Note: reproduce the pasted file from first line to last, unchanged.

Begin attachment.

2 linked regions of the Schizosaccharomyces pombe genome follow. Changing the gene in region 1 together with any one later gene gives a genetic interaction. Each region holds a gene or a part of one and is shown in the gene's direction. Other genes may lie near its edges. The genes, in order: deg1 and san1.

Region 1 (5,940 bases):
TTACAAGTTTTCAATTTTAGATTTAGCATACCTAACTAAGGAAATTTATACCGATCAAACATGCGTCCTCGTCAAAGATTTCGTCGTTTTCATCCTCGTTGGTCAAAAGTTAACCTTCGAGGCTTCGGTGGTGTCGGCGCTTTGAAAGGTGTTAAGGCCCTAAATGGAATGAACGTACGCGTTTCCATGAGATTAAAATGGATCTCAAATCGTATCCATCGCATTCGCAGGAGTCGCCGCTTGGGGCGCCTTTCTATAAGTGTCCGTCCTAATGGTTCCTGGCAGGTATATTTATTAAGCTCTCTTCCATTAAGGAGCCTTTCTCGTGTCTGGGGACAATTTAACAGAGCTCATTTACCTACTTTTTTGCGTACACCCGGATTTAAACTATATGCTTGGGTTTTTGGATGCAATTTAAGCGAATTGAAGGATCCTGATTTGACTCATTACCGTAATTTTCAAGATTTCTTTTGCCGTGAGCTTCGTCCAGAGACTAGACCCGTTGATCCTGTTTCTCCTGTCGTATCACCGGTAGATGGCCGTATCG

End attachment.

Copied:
2 linked regions of the Schizosaccharomyces pombe genome follow. Changing the gene in region 1 together with any one later gene gives a genetic interaction. Each region holds a gene or a part of one and is shown in the gene's direction. Other genes may lie near its edges. The genes, in order: deg1 and san1.

Region 1 (5,940 bases):
TTACAAGTTTTCAATTTTAGATTTAGCATACCTAACTAAGGAAATTTATACCGATCAAACATGCGTCCTCGTCAAAGATTTCGTCGTTTTCATCCTCGTTGGTCAAAAGTTAACCTTCGAGGCTTCGGTGGTGTCGGCGCTTTGAAAGGTGTTAAGGCCCTAAATGGAATGAACGTACGCGTTTCCATGAGATTAAAATGGATCTCAAATCGTATCCATCGCATTCGCAGGAGTCGCCGCTTGGGGCGCCTTTCTATAAGTGTCCGTCCTAATGGTTCCTGGCAGGTATATTTATTAAGCTCTCTTCCATTAAGGAGCCTTTCTCGTGTCTGGGGACAATTTAACAGAGCTCATTTACCTACTTTTTTGCGTACACCCGGATTTAAACTATATGCTTGGGTTTTTGGATGCAATTTAAGCGAATTGAAGGATCCTGATTTGACTCATTACCGTAATTTTCAAGATTTCTTTTGCCGTGAGCTTCGTCCAGAGACTAGACCCGTTGATCCTGTTTCTCCTGTCGTATCACCGGTAGATGGCCGTATCG